London — US Steel's announced restart of one of its Granite City blast furnaces may start to create supply challenges for the US coke industry, which has undergone restructuring and closures.
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Securing coke supplies may contribute to delaying any start of iron production at Granite City or higher output at existing integrated operations in the US, industry sources said. Coke moving to Canada could change flows, while an overall increase in production rates may be necessary.
In response to the decision by the administration of President Donald Trump to impose 25% import tariffs on steel, US Steel said it plans to call back around 500 employees to Granite City Works beginning this month.
Restarting the 1.2 million st/year "B" blast furnace may take up to four months, the company said Wednesday.
The Pittsburgh-based company did not respond to questions on the company's coke supplies, and whether it may seek to secure tons from the SunCoke Gateway coke facility alongside Granite City, close to regional hub of St Louis.
US Steel needs to source coking coal for additional coke demand and secure iron ore pellets, an industry source said.
Coke supplies for a restart at one of the two Granite City blast furnaces could be secured by increasing coke production at Gateway, and at US Steel Clairton, he said.
US industry sources, including procurement executives, have said that materially increasing coke output in the US may be difficult because coke plants at Shenango, Ashland and US Steel Granite City had been shuttered.
There is currently high water on the rivers after the winter melt, and low coal inventories at some US coke plants, along with rail performance issues in Appalachia this quarter, which delayed shipments.
"The biggest issue is buying coal from a very tight supply chain at a very elevated price," a US source said late Wednesday. "They may get the blast furnace started in the second half of 2018 but it would be unlikely any sooner."
US Steel may require coke imports in 2019, but that would depend on whether additional domestic coke supplies were available and on the rate of blast furnace demand, he added.
Another source said there was a potential for US blast furnace coke imports, but it was very early to tell.
The US Steel Clairton coke works was said to have been operating at just over 90% of capacity of nameplate capacity of 4.4 million st/year.
US Steel also operates blast furnaces at Gary, Indiana and at Mon Valley, near Pittsburgh.
SunCoke's Gateway Energy and Coke Co. can produce 650,000 st of blast furnace coke. It started up in November 2009.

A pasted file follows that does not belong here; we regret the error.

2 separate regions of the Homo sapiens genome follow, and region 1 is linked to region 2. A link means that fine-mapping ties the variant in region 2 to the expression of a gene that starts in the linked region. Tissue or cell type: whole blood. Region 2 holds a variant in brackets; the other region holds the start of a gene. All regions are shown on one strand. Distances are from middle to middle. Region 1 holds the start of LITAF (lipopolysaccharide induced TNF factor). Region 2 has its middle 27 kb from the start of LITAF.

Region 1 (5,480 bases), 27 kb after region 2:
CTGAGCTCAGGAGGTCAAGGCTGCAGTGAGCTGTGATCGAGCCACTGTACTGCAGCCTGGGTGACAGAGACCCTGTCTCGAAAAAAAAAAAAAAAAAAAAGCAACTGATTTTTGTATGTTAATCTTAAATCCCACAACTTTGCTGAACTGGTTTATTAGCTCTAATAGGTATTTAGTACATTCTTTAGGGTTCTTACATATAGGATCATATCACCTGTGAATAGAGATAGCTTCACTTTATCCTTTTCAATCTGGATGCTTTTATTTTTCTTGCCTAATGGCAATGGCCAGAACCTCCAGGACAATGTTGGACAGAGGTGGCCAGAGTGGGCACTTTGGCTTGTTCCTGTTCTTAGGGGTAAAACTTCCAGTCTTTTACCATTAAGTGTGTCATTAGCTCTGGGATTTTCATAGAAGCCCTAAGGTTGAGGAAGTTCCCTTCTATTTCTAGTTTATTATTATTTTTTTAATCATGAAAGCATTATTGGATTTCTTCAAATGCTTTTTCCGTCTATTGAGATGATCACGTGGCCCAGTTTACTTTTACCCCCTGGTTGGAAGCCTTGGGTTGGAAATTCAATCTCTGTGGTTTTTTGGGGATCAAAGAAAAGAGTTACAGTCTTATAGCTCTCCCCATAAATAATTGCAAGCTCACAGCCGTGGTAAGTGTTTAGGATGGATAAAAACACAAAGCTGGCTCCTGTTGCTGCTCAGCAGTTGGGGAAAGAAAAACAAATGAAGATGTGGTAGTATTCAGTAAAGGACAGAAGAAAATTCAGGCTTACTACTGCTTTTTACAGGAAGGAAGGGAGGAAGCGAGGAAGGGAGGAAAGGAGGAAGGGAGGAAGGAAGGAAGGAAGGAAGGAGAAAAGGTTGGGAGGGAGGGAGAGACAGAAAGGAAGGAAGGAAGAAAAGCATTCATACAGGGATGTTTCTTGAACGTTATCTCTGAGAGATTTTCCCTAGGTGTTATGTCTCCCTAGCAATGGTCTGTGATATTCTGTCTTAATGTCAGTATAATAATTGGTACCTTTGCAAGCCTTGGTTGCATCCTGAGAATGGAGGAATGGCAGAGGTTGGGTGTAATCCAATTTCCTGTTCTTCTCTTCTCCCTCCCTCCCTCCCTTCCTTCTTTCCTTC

"As the company is currently running near full capacity at most of its coke-making operations, management perceived the primary benefit [of steel import tariffs] to be improved counter-party performance as well as greater long-term off-take visibility," B Riley FBR analysts led by Lucas Pipes said. His team met last week with SunCoke executives.
In 2015, SunCoke said US Steel would have to take specified coke volumes under a take-or-pay contract running to 2025, understood to be for substantially all coke sales from the site.
SunCoke at the time said it may ship coke from Granite City to other US Steel sites. Master limited partnership SunCoke Energy Partners has a 75% interest in the Granite City coke operations.
SunCoke has five coke-making facilities in the US, with ovens at sites in Virginia, Indiana, Ohio and Illinois, supplying US Steel, AK Steel and the largest US blast furnace-based steelmaker, ArcelorMittal.
SunCoke's decision on whether to refurbish the B-Battery at Indiana Harbor, where ArcelorMittal has a site, is expected later this year and may be swayed by improved domestic steel market fundamentals. SunCoke is already committed to refurbishing the site's A-Battery.
"Should blast furnace utilization rates and customer demand increase, the company could respond with increased production in the tens of thousands of tons beyond nameplate," B Riley FBR said in a note this week.
The Haverhill SunCoke facility in Ohio is running below nameplate capacity by about 75,000 st, it said.
As for reopening previously closed coke ovens, this is highly unlikely. The technical requirements to replace and restore oven structures following their contraction after halting the carbonization process from charging coal blends is the key barrier. The permitting and other environmental processes may also be major obstacles.